[Fsf-friends] women and free software

V. Sasi Kumar sasi.fsf at gmail.com
Mon Feb 23 01:41:07 IST 2009

On Sun, 2009-02-22 at 23:13 +0530, Krishnakant wrote:
> hello,
> Yes there are a lot of women teachers and as I said earlier the girls
> tend to go for some typicle circle of job options.

Krishnakant, we have men working in various kinds of jobs involved in
many different kinds of other activities. The men and boys in this list
itself must be working in various different kinds of jobs. Some of them
may be employed in the kinds of jobs that you refer to. You see the men
here, but not as many women. I don't know whether software is not the
kind of work that women do not really enjoy, in general. Assuming that
there is no such gender difference, we should be seeing so many more
women here, since the sex ratio in the general population is pretty
close to 1:1. And, in Kerala, females are more. Interestingly, to
subscribe to a mailing list and to send responses occasionally, one
doesn't even have to leave one's home. We need to understand why, then,
we have very few females here. Is it because they tend to be overloaded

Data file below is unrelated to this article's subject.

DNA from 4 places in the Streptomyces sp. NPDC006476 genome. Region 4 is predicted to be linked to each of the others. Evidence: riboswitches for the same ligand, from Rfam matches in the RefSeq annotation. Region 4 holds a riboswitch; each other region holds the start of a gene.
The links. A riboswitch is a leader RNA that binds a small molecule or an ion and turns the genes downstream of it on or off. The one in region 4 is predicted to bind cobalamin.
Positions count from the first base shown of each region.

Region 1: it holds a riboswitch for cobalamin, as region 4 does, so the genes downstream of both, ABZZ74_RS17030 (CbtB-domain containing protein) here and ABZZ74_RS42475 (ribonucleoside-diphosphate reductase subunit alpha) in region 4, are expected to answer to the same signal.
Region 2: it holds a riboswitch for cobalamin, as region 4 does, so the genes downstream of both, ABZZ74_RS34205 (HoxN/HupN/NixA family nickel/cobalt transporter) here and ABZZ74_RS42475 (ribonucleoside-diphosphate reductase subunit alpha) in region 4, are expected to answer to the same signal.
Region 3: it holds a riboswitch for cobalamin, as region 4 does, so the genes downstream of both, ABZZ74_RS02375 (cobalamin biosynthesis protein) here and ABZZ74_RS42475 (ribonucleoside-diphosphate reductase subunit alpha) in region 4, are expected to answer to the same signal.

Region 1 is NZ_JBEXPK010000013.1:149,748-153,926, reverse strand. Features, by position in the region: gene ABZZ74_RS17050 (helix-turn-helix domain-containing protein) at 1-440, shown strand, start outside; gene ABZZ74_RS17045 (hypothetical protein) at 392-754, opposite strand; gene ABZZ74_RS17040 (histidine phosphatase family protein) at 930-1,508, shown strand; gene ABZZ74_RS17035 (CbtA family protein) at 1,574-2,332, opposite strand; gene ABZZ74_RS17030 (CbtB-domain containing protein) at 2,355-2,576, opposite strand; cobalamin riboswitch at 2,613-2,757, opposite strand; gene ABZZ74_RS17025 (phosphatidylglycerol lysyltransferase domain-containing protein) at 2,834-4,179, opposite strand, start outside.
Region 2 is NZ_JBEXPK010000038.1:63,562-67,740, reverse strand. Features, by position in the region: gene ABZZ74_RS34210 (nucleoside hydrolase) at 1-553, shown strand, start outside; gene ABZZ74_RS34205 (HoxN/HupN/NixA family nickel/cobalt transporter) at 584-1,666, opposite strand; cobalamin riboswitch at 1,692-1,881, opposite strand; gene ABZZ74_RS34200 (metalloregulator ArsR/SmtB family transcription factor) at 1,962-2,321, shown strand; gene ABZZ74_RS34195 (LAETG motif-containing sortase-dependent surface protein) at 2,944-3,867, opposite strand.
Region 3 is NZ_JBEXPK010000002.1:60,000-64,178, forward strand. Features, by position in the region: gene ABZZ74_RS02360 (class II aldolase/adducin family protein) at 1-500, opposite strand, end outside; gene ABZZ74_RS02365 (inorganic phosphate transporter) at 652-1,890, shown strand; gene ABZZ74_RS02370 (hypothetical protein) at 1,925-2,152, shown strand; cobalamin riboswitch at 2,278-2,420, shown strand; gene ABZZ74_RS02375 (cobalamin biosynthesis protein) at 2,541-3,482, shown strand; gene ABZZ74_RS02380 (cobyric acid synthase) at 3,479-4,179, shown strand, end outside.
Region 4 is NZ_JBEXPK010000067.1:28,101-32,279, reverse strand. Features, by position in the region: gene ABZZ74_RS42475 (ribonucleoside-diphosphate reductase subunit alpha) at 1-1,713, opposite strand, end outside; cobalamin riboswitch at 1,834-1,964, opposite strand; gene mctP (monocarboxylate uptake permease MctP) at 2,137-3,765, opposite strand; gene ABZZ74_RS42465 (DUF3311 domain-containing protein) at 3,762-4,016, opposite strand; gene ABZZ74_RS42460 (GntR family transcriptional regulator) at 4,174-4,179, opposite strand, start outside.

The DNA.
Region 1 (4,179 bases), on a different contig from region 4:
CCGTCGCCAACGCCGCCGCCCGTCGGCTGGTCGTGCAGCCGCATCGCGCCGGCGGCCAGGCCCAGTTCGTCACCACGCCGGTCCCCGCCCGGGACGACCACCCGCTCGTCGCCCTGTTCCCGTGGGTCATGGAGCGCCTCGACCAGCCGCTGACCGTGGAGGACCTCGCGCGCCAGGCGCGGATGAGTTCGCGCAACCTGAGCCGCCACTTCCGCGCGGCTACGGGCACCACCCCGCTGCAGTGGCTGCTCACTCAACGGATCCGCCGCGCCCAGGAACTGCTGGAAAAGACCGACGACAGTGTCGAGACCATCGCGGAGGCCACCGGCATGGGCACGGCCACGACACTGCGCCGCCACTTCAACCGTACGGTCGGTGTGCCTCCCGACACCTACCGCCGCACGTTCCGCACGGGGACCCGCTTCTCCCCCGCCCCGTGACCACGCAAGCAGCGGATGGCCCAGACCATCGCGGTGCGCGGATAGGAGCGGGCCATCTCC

with their jobs plus their domestic responsibilities? This could be a
reason. Though gender equality is not one of the objectives of this
list, I think it is an issue in all spheres of human activity, and,
therefore, should be discussed everywhere. It is important that we do
not, by any means, keep away one half of the population.

> Today free and open source culture has created new avanues of working
> and the way in which we work also differs with reference to such
> organisations.  What I found is that due to obvious social conditions,
> this is the place where not many girls are seen.

My idea is to understand why. If it is that women do not find this
activity very interesting, and, therefore, don't want to get involved,
it is fine with me. But if there is something that keeps them away,
especially something that we do or don't do, then we should look into it
and take corrective measures. Is there something we can do to get more
girls/women to join this list and come for our meetings? Of course, the
timing of our meetings and the kind of venues we fix, are probably two
examples of points that we should take care of to make it convenient for
our female friends. It is true that there are social pressures that
inhibit their participation, but there may be little we can do about it.

V. Sasi Kumar
Free Software Foundation of India

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